De Niro hotel changes receive cool reviews
By Ronda Kaysen
The Landmarks Preservation Commi-ssions recent refusal to grant actor Robert De Niro approval for a two-story addition to his Tribeca hotel project has caused some grumbling among Community Board 1 members who feel excluded from the decision-making process.
De Niro and partners Ira Drukier and Richard Born have plans to transform the lot at 377383 Greenwich St. on the corner of North Moore St. into an upscale Tribeca hotel, outfitted with large rooms for long-term guests in the entertainment business. Partially funded with an infusion of $38.9 million in tax-free Liberty Bonds, the original plans for the $43 million, David Rockwell-designed building won enthusiastic endorsements last year from Community Board 1 and the L.P.C. Outfitted with 83 rooms, a ground floor and deeply recessed windows with operable wooden shutters, C.B.1 and the L.P.C. embraced the original design. Gov. George Pataki has also hailed the project as being part of the rejuvenation of Lower Manhattan.
But when De Niro presented what his team, Downtown Hotels L.L.C., called minor changes to the commission, his request to tack two stories onto the six-story, boutique hotel the commissioners balked.
You cant dictate whats appropriate for a neighborhood, in terms of architecture and preservation, by what a project needs, L.P.C. commissioner Meredith Kane told Downtown Express in a telephone interview. The new, taller hotel used less expensive materials, according to Kane, a move away from its original proposal with elaborate, high-quality materials.
The community board had been told by Downtown Hotels that the requested changes were minor and received an ammendment application from the L.P.C. They did not receive a proposal from De Niros group before the L.P.C. ruling, nor did they have the opportunity to offer their own input. I dont know in whose world two stories is minor, said Judy Duffy, assistant district manager for C.B.1.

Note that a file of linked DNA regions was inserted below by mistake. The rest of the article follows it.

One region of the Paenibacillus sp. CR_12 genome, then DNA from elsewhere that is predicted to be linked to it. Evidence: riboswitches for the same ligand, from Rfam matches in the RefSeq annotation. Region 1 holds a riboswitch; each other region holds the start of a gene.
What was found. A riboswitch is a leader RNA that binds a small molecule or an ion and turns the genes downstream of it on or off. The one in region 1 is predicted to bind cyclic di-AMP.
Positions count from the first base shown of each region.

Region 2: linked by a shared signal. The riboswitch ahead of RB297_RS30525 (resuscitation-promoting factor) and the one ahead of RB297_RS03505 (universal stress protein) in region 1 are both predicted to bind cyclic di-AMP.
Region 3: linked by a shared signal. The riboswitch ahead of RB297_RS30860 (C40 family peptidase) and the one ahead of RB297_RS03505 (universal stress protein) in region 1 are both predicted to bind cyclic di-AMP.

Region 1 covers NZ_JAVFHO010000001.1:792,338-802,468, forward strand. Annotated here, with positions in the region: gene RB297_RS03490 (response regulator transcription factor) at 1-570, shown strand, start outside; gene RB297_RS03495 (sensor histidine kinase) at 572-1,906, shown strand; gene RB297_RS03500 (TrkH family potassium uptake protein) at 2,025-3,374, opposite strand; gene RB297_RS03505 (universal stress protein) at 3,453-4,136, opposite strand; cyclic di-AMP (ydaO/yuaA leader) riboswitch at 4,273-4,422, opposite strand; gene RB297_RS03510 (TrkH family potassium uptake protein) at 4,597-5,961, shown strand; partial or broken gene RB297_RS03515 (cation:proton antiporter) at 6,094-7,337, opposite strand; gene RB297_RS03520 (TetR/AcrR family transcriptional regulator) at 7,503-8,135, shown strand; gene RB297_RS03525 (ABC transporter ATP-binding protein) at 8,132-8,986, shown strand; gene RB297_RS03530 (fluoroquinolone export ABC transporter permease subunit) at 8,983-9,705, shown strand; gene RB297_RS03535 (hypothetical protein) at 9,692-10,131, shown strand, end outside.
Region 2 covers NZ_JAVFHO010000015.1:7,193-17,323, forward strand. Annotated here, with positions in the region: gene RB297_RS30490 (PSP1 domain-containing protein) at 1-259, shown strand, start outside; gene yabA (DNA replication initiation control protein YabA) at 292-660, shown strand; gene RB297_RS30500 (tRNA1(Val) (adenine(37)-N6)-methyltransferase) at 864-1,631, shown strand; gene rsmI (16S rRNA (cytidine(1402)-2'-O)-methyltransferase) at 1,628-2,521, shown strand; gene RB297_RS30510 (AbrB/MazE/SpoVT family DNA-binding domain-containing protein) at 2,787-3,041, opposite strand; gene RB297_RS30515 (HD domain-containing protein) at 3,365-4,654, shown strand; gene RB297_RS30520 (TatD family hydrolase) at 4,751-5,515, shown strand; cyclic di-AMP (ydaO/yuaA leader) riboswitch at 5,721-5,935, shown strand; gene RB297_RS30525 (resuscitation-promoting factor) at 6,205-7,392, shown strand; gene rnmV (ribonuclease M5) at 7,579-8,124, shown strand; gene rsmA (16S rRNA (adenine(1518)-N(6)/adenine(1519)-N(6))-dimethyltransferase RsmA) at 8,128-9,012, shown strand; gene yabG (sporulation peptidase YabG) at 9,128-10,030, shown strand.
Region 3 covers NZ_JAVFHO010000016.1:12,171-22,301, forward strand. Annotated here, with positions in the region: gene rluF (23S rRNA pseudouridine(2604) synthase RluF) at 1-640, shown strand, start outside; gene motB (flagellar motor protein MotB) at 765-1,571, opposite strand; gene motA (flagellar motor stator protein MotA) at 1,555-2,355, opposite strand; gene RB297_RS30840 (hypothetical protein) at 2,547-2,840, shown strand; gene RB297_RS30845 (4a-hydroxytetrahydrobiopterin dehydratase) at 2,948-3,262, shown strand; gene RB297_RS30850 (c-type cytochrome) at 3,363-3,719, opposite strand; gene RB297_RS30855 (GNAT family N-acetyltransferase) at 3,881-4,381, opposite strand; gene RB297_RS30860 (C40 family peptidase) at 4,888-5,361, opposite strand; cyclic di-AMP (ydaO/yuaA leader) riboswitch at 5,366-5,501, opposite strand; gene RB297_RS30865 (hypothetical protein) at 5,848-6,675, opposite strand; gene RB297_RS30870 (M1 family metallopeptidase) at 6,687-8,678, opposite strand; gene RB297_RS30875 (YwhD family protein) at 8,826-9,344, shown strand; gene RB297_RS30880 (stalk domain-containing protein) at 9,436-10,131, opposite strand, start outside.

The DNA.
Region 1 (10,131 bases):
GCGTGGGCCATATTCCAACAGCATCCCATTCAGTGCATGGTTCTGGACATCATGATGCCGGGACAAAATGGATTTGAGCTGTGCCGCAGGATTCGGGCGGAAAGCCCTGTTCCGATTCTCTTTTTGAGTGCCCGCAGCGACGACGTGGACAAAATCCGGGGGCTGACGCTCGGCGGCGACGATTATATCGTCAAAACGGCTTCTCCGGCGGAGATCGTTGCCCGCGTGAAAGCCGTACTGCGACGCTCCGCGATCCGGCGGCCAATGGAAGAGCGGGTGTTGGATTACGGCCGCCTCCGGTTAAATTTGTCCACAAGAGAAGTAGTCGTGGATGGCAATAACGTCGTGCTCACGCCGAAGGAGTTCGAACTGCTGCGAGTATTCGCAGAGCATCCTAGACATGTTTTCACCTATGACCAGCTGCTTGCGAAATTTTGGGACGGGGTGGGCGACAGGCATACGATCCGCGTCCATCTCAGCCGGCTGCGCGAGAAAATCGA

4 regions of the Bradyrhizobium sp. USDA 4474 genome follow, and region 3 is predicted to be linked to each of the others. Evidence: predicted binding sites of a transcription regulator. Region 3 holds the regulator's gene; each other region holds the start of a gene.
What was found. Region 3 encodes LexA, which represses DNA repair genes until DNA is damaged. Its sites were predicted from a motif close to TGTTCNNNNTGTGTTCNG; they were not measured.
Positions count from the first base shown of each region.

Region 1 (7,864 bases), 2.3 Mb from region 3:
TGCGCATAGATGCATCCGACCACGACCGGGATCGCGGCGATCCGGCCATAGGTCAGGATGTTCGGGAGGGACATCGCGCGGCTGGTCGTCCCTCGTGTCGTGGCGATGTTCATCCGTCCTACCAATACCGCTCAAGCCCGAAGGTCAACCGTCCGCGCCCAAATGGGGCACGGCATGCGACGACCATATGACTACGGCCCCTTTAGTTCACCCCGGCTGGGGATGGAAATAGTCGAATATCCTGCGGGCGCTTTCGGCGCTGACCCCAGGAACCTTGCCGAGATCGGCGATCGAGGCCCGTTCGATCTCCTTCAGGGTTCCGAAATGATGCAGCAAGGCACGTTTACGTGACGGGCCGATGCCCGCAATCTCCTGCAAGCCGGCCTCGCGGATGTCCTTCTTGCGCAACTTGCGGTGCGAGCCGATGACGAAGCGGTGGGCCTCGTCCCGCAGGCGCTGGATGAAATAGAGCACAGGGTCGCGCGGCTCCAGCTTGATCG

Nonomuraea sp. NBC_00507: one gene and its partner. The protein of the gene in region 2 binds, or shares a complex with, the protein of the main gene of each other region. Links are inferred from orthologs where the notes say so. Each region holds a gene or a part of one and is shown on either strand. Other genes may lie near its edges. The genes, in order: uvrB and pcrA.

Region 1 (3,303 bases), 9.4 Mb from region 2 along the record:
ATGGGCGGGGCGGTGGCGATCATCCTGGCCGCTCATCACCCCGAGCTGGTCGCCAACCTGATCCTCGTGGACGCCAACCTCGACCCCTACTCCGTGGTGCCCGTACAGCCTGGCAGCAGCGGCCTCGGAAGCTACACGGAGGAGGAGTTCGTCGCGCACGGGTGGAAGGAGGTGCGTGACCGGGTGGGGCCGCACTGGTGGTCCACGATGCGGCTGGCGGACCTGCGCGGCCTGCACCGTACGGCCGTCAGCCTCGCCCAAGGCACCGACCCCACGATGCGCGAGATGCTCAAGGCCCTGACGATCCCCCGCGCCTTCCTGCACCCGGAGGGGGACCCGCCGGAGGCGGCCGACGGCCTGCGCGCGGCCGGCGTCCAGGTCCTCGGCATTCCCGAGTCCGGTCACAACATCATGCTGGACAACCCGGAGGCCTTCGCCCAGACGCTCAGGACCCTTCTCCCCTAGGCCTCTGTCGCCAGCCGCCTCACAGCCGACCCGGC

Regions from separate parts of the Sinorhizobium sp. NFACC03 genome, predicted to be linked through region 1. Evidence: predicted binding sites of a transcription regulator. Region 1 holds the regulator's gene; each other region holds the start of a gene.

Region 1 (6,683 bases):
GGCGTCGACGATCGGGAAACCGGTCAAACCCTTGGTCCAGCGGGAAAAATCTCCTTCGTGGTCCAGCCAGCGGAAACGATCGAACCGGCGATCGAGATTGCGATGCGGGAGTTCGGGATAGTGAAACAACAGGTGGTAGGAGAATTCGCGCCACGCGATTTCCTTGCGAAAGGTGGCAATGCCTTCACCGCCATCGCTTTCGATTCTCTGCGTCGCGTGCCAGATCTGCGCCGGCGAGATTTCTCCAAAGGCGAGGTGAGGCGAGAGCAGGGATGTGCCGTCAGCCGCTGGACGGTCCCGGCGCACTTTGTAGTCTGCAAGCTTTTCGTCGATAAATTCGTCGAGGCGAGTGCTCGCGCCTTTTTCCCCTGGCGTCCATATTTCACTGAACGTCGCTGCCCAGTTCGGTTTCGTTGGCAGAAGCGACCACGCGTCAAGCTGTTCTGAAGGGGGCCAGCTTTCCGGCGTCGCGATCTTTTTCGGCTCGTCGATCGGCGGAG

Executives with Downtown Hotels did not return calls for comment.
Although not a formally written rule, it is customary and the general policy that all L.P.C. applications be first presented to the respective community board for approval. Calling the move inappropriate, Bruce Ehrmann, chairperson of the boards landmarks committee expressed disappointment that the community did not have the opportunity to offer its input. It baffles me and it baffles the community board why it wasnt sent before us first, he said. It should have been subject to community review.
Downtown Hotel cancelled a scheduled C.B. 1 landmark committee meeting, said Ehrmann. The board passed a resolution requesting that the L.P.C. send all future applications regarding the Tribeca hotel to C.B. 1 for approval. How this occurred, Id like to know, but I dont have the strength to beat this to death.
Coincidentally, Madelyn Wils is chairperson of C.B.1 and C.E.O. of the Tribeca Film Institute, a De Niro operation. Wils recused herself from voting on the issue and declined to comment for this story.
C.B.1 had been informed of the amendment, said Diane Jackier, a spokesperson for L.P.C. The landmarks commission had sent the application to the board on Aug. 24 and they didnt have a meeting before our public hearing, she said. The application, according to Jackier, includes information so the board can contact the applicant.
De Niros request would have resulted in two tall buildings on the same block an unprecedented situation for the low-lying, historic Tribeca neighborhood, said Kane. The other eight-story building on the block, 375 Greenwich St. also owned by De Niro is home to the actors famed Tribeca Grill and the headquarters of his Tribeca Film Center. The hotel would abut 375 Greenwich St.
The changes, both in height and material quality, may have been extremely lucrative for Downtown Hotels, said Duffy. A minor addition can be a lot of money, she said. At $1,000 a square foot, thats like $3 or $4 million on a project.
Some suspect that Downtown Hotel skirted community board input in attempt to avoid conflict. You can only imagine it was because they expected they would not get [community] support, said Kane.